Cooking up divine beans in Hampden

September 05, 1996|By Laura Rottenberg | Laura Rottenberg,SPECIAL TO THE SUN

Diana Kennedy would salute Holy Frijoles. Though an American, she is the reigning queen of Mexican cookbooks. For 30 years, she has celebrated the clean, simple, vibrant flavors of regional Mexican foods. And she has waged a quiet campaign to stamp out the ubiquitous Velveeta-inspired nacho sauce in this country's Mexican restaurants in favor of more authentic sauces (Hot as a Dog's Nose Sauce, anyone?)

Well, her crusade must be working. Since opening nearly two months ago in Hampden, Holy Frijoles has been serving fresh and spirited Mexican food to the eager throngs. With its sign, which is a cute, wiggling, haloed pinto bean, the restaurant is a charming and irreverent little spot on what's known in Hampden as "the Avenue."

Like so many of the neighborhood's rowhouses, Holy Frijoles is long, narrow and cozy. It's kind of like a restaurant crammed into the body of a glider plane. About a dozen funky tables are shoehorned in with whimsical Mexican folk art and decorative touches that show an enormous sense of style if not an enormous budget.

A meal at Holy Frijoles is best begun at the beginning of the menu. A basic quesadilla enfolds mild poblano chilies, onion, Monterey jack and fresh tomatoes between two hot flour tortillas. Cut into wedges and dunked in the spectacular house salsa fresca, it's a good shared appetizer, especially with added fillings of hearty refried beans (frijoles), grilled chicken, flank steak or smoldering chorizo sausage.

Another starter, the chile rellenos -- big Anaheim peppers stuffed with smooth Cheddar and jack cheeses and then battered and deep-fried -- are, as the French say, a mouth amusement, a lovely contrast of textures and flavors. Nachos are unlike the sodden mess we see elsewhere. Freshly fried chips are topped with all the usual suspects and whisked out to your table before the first chip has drooped.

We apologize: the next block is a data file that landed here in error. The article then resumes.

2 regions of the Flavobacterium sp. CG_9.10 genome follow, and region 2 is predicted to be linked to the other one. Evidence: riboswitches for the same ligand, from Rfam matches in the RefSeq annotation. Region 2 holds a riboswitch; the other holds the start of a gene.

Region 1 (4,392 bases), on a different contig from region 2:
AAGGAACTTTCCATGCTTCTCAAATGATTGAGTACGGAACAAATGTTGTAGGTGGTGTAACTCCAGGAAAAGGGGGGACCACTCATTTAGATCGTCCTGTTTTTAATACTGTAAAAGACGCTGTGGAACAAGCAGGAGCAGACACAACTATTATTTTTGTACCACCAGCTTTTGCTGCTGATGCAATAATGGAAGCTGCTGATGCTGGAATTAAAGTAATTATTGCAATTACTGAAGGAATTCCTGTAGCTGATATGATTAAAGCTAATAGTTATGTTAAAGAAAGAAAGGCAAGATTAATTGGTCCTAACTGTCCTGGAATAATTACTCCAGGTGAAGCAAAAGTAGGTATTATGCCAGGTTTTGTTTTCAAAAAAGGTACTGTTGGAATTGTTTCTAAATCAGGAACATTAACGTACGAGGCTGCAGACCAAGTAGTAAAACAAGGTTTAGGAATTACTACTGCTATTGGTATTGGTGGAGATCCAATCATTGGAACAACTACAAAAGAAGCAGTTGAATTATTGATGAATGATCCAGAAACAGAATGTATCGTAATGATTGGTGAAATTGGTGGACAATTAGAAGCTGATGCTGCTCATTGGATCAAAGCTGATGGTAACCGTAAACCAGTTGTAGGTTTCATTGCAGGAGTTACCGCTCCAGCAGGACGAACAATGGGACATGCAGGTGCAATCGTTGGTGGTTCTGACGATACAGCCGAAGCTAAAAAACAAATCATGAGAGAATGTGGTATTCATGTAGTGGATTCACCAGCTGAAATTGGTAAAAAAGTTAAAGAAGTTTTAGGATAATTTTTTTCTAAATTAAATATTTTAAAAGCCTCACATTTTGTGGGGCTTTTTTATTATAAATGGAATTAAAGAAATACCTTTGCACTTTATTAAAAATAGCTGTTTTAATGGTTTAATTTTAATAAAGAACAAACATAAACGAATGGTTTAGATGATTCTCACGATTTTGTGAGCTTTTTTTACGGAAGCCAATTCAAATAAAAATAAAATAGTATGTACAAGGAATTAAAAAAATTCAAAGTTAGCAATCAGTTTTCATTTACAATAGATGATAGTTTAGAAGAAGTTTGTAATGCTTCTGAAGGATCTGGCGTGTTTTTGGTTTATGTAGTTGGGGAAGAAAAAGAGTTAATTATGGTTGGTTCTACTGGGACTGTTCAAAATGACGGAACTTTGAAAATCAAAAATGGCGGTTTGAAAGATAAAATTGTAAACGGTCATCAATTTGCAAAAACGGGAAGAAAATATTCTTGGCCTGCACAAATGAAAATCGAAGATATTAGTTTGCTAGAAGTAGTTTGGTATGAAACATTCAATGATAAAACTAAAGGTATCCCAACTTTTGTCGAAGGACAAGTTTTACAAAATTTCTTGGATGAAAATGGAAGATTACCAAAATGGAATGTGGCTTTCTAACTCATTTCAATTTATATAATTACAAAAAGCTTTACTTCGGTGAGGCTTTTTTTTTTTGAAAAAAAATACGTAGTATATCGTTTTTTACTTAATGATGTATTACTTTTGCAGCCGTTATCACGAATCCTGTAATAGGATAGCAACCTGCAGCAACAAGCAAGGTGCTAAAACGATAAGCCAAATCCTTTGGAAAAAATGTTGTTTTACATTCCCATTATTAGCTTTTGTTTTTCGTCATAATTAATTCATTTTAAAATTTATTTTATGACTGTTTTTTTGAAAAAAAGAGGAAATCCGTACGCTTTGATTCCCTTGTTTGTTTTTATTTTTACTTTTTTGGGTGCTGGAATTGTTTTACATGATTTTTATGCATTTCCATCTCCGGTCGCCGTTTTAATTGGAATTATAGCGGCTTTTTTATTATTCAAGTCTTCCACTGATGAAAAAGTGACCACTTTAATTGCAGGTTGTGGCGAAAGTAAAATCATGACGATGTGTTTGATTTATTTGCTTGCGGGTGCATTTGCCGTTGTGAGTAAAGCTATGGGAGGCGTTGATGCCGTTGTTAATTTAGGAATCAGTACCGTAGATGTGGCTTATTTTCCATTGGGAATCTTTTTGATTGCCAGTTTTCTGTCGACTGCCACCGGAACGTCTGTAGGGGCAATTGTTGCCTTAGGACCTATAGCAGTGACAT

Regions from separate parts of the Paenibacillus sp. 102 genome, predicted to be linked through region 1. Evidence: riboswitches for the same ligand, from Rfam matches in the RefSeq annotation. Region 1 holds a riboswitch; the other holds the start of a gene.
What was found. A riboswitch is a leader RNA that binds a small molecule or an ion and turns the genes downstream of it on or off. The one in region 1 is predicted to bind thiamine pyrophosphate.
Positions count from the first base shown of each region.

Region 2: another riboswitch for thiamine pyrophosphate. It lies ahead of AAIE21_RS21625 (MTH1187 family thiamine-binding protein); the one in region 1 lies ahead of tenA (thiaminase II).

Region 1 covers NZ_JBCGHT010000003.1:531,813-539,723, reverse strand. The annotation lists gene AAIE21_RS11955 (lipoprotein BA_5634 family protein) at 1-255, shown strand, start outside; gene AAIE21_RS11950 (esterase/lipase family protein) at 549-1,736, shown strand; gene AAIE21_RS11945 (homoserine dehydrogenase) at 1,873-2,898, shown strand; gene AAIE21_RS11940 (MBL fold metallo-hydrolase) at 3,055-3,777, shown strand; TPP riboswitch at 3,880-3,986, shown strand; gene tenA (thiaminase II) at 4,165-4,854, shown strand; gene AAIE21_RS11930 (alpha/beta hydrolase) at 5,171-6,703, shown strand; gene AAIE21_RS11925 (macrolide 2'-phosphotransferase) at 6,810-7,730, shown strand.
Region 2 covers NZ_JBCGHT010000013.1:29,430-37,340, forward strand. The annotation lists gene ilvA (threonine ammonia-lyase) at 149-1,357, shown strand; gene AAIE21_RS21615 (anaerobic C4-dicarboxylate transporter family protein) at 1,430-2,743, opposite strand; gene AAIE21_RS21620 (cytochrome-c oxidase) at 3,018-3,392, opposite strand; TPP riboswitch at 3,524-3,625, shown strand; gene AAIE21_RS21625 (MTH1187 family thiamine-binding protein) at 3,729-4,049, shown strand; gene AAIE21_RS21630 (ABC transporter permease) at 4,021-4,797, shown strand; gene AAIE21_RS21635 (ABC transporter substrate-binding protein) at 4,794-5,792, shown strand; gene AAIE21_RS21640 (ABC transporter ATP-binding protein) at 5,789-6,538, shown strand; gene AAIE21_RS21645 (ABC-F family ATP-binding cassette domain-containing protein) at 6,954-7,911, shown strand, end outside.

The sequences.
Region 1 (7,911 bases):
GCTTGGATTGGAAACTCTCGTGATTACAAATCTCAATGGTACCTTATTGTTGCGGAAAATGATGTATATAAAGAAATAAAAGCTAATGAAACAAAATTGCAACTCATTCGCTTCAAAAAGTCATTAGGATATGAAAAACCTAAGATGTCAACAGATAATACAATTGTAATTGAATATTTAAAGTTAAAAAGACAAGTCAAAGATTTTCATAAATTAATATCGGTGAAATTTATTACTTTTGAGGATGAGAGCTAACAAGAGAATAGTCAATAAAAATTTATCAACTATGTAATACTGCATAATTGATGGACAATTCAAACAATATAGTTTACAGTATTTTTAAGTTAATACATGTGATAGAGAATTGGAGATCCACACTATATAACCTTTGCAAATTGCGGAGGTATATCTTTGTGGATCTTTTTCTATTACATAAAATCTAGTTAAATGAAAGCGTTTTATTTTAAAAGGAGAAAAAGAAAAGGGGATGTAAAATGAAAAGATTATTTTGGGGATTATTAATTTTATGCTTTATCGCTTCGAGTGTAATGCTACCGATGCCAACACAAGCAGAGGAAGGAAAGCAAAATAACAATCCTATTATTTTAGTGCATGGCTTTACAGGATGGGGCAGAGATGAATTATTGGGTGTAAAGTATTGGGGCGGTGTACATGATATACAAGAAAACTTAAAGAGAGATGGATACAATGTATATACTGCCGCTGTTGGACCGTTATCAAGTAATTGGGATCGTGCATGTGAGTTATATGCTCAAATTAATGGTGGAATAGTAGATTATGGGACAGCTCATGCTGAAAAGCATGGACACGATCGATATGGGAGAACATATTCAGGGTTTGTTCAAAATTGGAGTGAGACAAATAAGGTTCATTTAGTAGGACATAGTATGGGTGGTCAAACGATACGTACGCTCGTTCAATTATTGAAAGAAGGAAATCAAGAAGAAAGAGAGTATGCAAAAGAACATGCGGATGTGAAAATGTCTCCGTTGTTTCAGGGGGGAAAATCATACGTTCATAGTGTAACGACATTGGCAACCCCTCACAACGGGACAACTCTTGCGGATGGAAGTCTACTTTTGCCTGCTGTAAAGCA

The bulk of the menu is a build-your-own guide to perfect tacos, burritos, chimichangas (rolled and fried flour tortillas), enchiladas and fajitas. Each textbook article is offered with a number of fillings: flavorful black beans dotted with corn, marinated chicken, sliced flank steak, bits of chorizo sausage, grilled peppers and zucchini, and rich refried beans. You can choose your entree solo or get it accompanied by a side of Spanish rice and soupy, slow-cooked pinto beans.

Holy Frijoles has no liquor license, but its staff will gladly chill your store-bought beer or wine and even provide margarita setups for your own tequila. But it's a shame to pass up the restaurant's lemon-limeade.

The efficient, hip young waitresses will try to talk you into dessert. By all means, let them. The flan is velvety, and the lime bar is like a lemon square with attitude.

One note to Diana Kennedy: If after reading this, you rush over to Hampden and the line at Holy Frijoles is endless, take heart. They deliver, too.

Holy Frijoles Mexican Eatery

908 W. 36th St.

(410) 235-2326

Open daily for lunch and dinner

Credit cards: Major credit cards

Prices: appetizers, $3.75-$6.75; entrees $1.75-$9.95

Pub Date: 9/05/96

Baltimore Sun Articles
Please note the green-lined linked article text has been applied commercially without any involvement from our newsroom editors, reporters or any other editorial staff.